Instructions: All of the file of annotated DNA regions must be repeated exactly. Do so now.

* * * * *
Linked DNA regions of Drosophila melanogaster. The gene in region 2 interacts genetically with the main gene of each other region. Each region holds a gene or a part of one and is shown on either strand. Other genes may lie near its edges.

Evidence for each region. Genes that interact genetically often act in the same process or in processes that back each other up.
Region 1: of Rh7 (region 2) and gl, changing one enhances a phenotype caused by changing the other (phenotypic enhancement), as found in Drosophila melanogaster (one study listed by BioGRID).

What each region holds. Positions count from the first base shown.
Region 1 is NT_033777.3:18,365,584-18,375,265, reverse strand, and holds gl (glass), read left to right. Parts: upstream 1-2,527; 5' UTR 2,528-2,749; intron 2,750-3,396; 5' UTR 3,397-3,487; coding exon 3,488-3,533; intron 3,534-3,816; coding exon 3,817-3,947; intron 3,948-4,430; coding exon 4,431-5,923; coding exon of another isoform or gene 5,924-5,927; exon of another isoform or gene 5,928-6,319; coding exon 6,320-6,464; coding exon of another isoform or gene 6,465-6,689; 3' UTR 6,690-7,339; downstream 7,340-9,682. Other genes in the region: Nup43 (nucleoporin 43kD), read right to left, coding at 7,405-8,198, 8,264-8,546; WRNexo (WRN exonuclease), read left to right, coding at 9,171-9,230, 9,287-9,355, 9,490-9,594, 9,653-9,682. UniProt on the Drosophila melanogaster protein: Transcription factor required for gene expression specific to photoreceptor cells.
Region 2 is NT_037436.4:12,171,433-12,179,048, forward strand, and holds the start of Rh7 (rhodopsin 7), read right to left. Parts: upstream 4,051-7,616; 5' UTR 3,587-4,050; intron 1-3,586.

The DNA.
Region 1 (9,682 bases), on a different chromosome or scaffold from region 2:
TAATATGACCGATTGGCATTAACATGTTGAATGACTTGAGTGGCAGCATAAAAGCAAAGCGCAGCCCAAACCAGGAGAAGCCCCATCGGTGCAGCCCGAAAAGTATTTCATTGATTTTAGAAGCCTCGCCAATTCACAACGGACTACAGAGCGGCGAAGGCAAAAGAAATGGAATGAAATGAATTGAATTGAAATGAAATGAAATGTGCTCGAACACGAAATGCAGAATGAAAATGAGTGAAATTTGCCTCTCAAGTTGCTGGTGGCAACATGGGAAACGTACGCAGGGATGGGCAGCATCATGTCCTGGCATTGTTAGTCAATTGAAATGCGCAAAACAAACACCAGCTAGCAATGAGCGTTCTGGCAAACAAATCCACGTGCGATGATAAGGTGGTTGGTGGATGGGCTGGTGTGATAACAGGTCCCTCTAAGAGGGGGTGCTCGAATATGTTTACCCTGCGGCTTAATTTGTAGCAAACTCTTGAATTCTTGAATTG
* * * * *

Linked DNA regions of Drosophila melanogaster. The gene in region 2 interacts genetically with the main gene of each other region. Each region holds a gene or a part of one and is shown on either strand. Other genes may lie near its edges.

Evidence for each region. Genes that interact genetically often act in the same process or in processes that back each other up.
Region 1: of Rh7 (region 2) and gl, changing one enhances a phenotype caused by changing the other (phenotypic enhancement), as found in Drosophila melanogaster (one study listed by BioGRID).

What each region holds. Positions count from the first base shown.
Region 1 is NT_033777.3:18,365,584-18,375,265, reverse strand, and holds gl (glass), read left to right. Parts: upstream 1-2,527; 5' UTR 2,528-2,749; intron 2,750-3,396; 5' UTR 3,397-3,487; coding exon 3,488-3,533; intron 3,534-3,816; coding exon 3,817-3,947; intron 3,948-4,430; coding exon 4,431-5,923; coding exon of another isoform or gene 5,924-5,927; exon of another isoform or gene 5,928-6,319; coding exon 6,320-6,464; coding exon of another isoform or gene 6,465-6,689; 3' UTR 6,690-7,339; downstream 7,340-9,682. Other genes in the region: Nup43 (nucleoporin 43kD), read right to left, coding at 7,405-8,198, 8,264-8,546; WRNexo (WRN exonuclease), read left to right, coding at 9,171-9,230, 9,287-9,355, 9,490-9,594, 9,653-9,682. UniProt on the Drosophila melanogaster protein: Transcription factor required for gene expression specific to photoreceptor cells.
Region 2 is NT_037436.4:12,171,433-12,179,048, forward strand, and holds the start of Rh7 (rhodopsin 7), read right to left. Parts: upstream 4,051-7,616; 5' UTR 3,587-4,050; intron 1-3,586.

The DNA.
Region 1 (9,682 bases), on a different chromosome or scaffold from region 2:
TAATATGACCGATTGGCATTAACATGTTGAATGACTTGAGTGGCAGCATAAAAGCAAAGCGCAGCCCAAACCAGGAGAAGCCCCATCGGTGCAGCCCGAAAAGTATTTCATTGATTTTAGAAGCCTCGCCAATTCACAACGGACTACAGAGCGGCGAAGGCAAAAGAAATGGAATGAAATGAATTGAATTGAAATGAAATGAAATGTGCTCGAACACGAAATGCAGAATGAAAATGAGTGAAATTTGCCTCTCAAGTTGCTGGTGGCAACATGGGAAACGTACGCAGGGATGGGCAGCATCATGTCCTGGCATTGTTAGTCAATTGAAATGCGCAAAACAAACACCAGCTAGCAATGAGCGTTCTGGCAAACAAATCCACGTGCGATGATAAGGTGGTTGGTGGATGGGCTGGTGTGATAACAGGTCCCTCTAAGAGGGGGTGCTCGAATATGTTTACCCTGCGGCTTAATTTGTAGCAAACTCTTGAATTCTTGAATTG